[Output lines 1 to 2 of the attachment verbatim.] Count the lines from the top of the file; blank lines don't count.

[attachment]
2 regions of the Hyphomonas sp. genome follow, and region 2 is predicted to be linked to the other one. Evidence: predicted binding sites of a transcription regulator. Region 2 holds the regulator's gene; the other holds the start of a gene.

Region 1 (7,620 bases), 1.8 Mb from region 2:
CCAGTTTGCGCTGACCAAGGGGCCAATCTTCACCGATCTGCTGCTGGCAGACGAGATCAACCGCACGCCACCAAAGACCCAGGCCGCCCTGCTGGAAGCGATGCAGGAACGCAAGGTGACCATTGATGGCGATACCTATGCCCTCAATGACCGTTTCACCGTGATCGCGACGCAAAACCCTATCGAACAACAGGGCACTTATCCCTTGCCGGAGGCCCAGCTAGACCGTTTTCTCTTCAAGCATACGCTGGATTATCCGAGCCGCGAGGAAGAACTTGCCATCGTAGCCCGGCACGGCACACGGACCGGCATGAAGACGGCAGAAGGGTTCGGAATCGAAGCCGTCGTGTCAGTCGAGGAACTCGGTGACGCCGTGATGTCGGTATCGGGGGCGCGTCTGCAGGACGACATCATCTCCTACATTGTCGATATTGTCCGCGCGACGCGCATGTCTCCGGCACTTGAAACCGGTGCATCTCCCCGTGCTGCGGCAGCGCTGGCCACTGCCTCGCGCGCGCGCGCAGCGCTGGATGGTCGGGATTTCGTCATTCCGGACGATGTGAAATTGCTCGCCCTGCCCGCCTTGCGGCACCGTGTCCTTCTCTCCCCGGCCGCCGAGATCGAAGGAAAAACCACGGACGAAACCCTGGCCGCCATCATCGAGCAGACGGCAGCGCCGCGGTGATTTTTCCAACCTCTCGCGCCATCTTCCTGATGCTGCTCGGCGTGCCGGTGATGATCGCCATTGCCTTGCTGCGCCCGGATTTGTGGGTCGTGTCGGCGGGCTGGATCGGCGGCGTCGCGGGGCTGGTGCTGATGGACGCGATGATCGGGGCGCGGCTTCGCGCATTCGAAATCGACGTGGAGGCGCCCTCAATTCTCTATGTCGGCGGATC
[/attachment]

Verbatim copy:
2 regions of the Hyphomonas sp. genome follow, and region 2 is predicted to be linked to the other one. Evidence: predicted binding sites of a transcription regulator. Region 2 holds the regulator's gene; the other holds the start of a gene.

Region 1 (7,620 bases), 1.8 Mb from region 2: